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The Questionnaire : Gail Albert Halaban by Carole Schmitz


An other look at what surrounds us 

I met Gail in 2004 in Los Angeles for a photoshoot with Mary Kate and Ashley Olsen at the Standard Sunset Hotel. At the time, she photographed what in our professional vocabulary we call “people” and also did commercial photography. Having studied photography at the Rhode Island School of Design and later at Yale University, she also realized personal work, in the form of series that question landscape and society. Always fascinated by the work of the painter Edward Hopper, she dedicates her series Hopper Redux to him, in which she returns to the places painted by the artist.

Now more than ever she loves storytelling. Her favorite subject: cities and more precisely the silent urban theater, which, in these cities, we can see from her windows. Wherever she goes, from New York to Paris via Milan, Buenos Aires or Istanbul, she unearths stairwells, terraces or apartments with points of view without perspective and frame chosen pieces. Intrusive? Voyeurist? Far from it, a pupil of Gregory Crewdson who taught her the art of cinema applied to photography, Gail Albert Halaban nevertheless stages her characters, for that she seeks points of view from which she seems to observe the intimacy of protagonists, a modernist way of emphasizing loneliness, an increasingly common scourge of our society.

However, this project allowed neighbors to get to know each other and even sparked romances. Each city’s unique architectural landscape sets the stage for these compelling tales, which encourage people to consider their neighbors more thoughtfully and to see the city around them from a new perspective. With an appreciation of cultural and geographic specificities. Since the first confinement, no longer having the leisure to travel freely, she has decided to collaborate with photographers interested in her approach, her only request: to lead the photo shoot from New York via Zoom. Thus, Out My Window, Global brings people together by highlighting their common values, aspirations and desire for human connection.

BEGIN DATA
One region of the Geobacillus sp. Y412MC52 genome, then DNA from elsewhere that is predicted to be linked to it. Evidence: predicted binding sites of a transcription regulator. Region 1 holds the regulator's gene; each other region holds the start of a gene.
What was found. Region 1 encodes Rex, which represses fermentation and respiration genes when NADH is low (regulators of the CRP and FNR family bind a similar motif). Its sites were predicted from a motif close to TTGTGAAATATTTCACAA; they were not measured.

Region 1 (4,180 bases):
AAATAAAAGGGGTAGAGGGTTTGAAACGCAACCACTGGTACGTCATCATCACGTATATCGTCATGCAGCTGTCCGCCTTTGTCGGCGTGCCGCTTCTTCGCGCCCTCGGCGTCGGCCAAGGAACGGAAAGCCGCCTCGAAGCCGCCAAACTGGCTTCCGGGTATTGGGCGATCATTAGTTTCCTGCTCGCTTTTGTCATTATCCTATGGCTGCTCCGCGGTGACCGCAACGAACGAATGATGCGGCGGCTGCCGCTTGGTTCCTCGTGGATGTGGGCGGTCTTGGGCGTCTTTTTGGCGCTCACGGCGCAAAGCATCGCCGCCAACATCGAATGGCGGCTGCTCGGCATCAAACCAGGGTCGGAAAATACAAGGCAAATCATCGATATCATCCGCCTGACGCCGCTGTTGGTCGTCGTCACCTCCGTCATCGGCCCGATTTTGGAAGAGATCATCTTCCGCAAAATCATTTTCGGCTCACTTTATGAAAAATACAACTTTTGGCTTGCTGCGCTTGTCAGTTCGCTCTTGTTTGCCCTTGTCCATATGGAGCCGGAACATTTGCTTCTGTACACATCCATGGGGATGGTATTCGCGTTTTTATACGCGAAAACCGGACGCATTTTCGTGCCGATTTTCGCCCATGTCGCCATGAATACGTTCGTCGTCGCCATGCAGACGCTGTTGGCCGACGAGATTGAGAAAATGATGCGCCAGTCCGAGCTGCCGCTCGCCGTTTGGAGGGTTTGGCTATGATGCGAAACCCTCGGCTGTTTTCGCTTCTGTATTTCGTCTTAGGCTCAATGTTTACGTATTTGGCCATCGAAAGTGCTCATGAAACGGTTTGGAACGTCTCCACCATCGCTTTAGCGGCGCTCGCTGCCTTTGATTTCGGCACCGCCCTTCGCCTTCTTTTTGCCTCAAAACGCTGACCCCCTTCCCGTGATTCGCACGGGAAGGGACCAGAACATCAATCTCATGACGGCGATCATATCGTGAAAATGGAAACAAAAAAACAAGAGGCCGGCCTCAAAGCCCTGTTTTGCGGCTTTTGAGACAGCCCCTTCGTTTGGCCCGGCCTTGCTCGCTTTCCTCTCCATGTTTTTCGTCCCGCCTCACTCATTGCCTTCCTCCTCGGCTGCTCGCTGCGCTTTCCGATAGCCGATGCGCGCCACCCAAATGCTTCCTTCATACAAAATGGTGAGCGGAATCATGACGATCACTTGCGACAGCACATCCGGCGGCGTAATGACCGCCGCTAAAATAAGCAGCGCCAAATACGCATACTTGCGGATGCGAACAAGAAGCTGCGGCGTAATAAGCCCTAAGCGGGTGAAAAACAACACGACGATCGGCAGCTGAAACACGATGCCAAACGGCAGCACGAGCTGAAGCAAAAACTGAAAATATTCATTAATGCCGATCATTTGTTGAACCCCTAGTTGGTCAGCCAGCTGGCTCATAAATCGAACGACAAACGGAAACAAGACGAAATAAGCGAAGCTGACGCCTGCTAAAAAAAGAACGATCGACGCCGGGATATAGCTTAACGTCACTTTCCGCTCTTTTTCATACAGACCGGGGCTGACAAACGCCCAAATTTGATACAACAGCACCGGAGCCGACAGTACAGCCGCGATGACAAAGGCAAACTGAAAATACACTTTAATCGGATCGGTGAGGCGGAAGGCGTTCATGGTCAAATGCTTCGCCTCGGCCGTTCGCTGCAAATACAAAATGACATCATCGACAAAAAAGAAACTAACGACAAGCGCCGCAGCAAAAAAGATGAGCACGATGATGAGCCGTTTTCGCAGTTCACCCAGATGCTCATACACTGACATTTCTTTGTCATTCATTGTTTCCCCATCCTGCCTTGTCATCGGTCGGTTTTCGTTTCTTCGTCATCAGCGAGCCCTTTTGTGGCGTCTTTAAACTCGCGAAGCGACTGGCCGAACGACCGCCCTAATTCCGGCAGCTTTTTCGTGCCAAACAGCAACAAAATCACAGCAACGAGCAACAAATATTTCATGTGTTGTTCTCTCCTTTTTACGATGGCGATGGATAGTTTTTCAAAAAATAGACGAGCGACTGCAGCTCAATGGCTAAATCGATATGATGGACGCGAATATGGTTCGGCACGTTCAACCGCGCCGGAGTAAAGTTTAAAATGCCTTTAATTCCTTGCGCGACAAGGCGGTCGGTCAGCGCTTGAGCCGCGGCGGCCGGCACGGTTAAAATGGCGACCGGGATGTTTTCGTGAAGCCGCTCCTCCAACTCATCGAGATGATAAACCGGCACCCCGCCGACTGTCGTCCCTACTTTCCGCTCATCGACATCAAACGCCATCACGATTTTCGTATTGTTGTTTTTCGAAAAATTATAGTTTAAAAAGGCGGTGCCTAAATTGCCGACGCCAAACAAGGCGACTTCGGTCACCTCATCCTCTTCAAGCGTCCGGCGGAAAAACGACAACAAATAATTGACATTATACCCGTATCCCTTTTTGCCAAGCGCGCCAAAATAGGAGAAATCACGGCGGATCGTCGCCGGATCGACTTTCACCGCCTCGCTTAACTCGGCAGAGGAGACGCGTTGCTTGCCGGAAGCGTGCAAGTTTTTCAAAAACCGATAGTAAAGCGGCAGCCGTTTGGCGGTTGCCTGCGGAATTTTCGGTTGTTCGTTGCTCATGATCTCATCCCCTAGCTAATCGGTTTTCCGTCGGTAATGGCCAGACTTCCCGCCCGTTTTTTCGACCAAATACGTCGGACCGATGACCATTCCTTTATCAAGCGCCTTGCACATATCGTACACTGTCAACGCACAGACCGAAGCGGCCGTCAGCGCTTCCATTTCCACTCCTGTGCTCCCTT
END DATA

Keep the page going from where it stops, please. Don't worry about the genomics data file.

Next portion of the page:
For more infos :

Instagram : gailalberthalaban



Your first photographic click?

Gail Albert Halaban : First Grade Science Fair.


The photographer who inspires you?

G.A.H. : Berenice Abbott.


The image you would have liked to make?

G.A.H. : Nightview, New York, 1932, Berenice Abbott (1898–1991)


The one that moved you the most?

G.A.H. : A Child Crying, by Diane Arbus, New Jersey, 1967.


And the one who made you angry?

G.A.H. : Pulitzer Prize Winning photo of a firefighter holding a baby at the scene of the Oklahoma City Bombing, 19 April, 1995 because it is so heartbreaking that the world has become so violent


Which quality is necessary to be a good photographer ?

G.A.H. : Empathy.


The secret of the perfect image, if it exists?

G.A.H. : Discovering the unexpected.


Your early camera?

G.A.H. : Olympus OM-4T.  Still have it.  Still love it.


The one you use currently ?

G.A.H. : I don’t use any single camera.  I still like my Leica rangefinders, I have Fuji and Phase digitals, view cameras…. the cameras are fun and I like to play with different ones.


Your favorite drug?

G.A.H. : Coffee.  I have been working in Italy so espresso.


Your greatest quality?

G.A.H. : I am a good friend and mom.


An image to illustrate a new bank note?

G.A.H. : Looking foward to Harriett Tubman finally getting to be on a bill.


The job that you would not have liked to do ?

G.A.H. : Anything at a desk.


Your greatest extravagance ?

G.A.H. : Film.  Digital is so much cheaper but film is so fun.


Your biggest regret?

G.A.H. : I went 10 years without a dog…. that was a mistake.


Instagram or snapchat?

G.A.H. : Don’t really like either.  I like big pictures.


Color or B&W?

G.A.H. : Color.


Daylight or artificial light?

G.A.H. : They have to be blended.  I like both together.


If God existed would you ask him to pose for you, or would you take a selfie with him?

G.A.H. : Pose, I hate having my picture taken.


The image that represents the current state of the world?

G.A.H. : Empty New York, by Duane Michals, 1964.





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